The overall objective of this proposal is to examine the role of the OPPC (specific aim 1) in regulating thioltransferase and thioredoxin/thioredoxin reductase. These enzymes are involved in maintaining protein thiol redox homeostasis (specific aim 2), essential for signal transduction and repair pathways (specific aim 3). We expect to produce cell lines (i.e., K1, A549, MCF7, HeLa) deficient in glucose- 6-phosphate dehydrogenase (G6PD), by expressing a blocking anti- G6PD antibody fragment in situ. The direct effects of radiation on these cell lines will be determined. The altered cells are then used to study the role of protein thiol redox status in the X-ray induced necrosis and apoptosis. Protein thiols are oxidized prior to irradiation by exposure to hydroxyethyldisulfide (HEDS). HEDS and lipoate are also used as substrates in a novel assay designed to measure cellular capacity to reduce disulfides. This assay allows us to rapidly determine which of the genetic and/or biochemical manipulations, outlined in aim 2, are the most effective in blocking disulfide reduction. The inhibition of disulfide reduction is used as a criterion for rapidly determining the effects of GSH depletion, BCNU, dehydroepiandrosterone and phenyklarsine oxide on protein disulfide status. In addition, we will use HeLa cells expressing dominant negative thioredoxin reductase on MCF7 cells deficient in thioltransferase activity to determine how each of these enzymes effect radiation-induced apoptosis and clonogenic cell kill. Finally, we will determine if the biochemical or genetic manipulations that result in a lower capacity to reduce disulfides effect specific X-ray and redox-sensitive protein thiols, including; pp59fyn, a cytoplasmic signaling protein; caspase-3, a pro-apoptotic caspase; and Ku70, a component of the DNA damage recognition and repair machinery. Our research program will advance knowledge regarding the biochemistry of sulfhydryl homeostasis in human tumor cells as it relates to radiation damage and repair. Ultimately, we hope to develop specific strategies for modifying thiol redox homeostasis in vivo, to make human tumors more sensitive to ionizing radiation.

National Institute of Health (NIH)
National Cancer Institute (NCI)
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Radiation Study Section (RAD)
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Stone, Helen B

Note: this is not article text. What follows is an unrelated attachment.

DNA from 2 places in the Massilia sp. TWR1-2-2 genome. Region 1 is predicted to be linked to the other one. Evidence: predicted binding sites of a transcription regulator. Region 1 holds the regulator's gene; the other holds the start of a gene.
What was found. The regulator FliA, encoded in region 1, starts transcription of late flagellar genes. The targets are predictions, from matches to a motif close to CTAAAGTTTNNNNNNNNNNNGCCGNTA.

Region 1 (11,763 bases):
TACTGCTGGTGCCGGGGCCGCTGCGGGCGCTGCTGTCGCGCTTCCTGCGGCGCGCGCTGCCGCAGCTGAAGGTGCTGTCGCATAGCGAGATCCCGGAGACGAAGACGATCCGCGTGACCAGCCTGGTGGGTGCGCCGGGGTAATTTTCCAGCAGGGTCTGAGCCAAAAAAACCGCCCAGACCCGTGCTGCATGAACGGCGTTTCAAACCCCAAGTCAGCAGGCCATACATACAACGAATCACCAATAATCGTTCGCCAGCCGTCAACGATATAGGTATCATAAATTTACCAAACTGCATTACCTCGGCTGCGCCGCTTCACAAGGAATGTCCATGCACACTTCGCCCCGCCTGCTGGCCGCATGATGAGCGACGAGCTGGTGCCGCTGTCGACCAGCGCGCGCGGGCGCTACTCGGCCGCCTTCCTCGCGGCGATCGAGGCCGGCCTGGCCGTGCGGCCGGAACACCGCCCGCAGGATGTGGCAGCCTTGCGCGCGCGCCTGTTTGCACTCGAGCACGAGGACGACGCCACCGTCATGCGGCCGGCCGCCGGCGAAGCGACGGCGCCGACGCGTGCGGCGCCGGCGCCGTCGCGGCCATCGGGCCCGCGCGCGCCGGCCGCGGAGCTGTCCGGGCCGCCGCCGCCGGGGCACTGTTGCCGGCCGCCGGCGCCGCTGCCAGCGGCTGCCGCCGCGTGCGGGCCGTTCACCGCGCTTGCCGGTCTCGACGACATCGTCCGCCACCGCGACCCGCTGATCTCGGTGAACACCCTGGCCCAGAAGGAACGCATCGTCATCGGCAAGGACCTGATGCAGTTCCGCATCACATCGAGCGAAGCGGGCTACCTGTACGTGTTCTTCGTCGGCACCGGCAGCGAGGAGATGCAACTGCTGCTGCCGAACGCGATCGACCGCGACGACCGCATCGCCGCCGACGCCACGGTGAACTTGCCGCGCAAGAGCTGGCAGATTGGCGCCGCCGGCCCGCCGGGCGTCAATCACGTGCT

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University of Pennsylvania
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Ayene, Iraimoudi S; Biaglow, John E; Kachur, Alexander V et al. (2008) Mutation in G6PD gene leads to loss of cellular control of protein glutathionylation: mechanism and implication. J Cell Biochem 103:123-35
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Ayene, Iraimoudi S; Stamato, Thomas D; Mauldin, Stanley K et al. (2002) Mutation in the glucose-6-phosphate dehydrogenase gene leads to inactivation of Ku DNA end binding during oxidative stress. J Biol Chem 277:9929-35
Tuttle, S; Stamato, T; Perez, M L et al. (2000) Glucose-6-phosphate dehydrogenase and the oxidative pentose phosphate cycle protect cells against apoptosis induced by low doses of ionizing radiation. Radiat Res 153:781-7
Biaglow, J E; Donahue, J; Tuttle, S et al. (2000) A method for measuring disulfide reduction by cultured mammalian cells: relative contributions of glutathione-dependent and glutathione-independent mechanisms. Anal Biochem 281:77-86
Biaglow, J E; Ayene, I S; Koch, C J et al. (2000) G6PD deficient cells and the bioreduction of disulfides: effects of DHEA, GSH depletion and phenylarsine oxide. Biochem Biophys Res Commun 273:846-52
Tartier, L; McCarey, Y L; Biaglow, J E et al. (2000) Apoptosis induced by dithiothreitol in HL-60 cells shows early activation of caspase 3 and is independent of mitochondria. Cell Death Differ 7:1002-10

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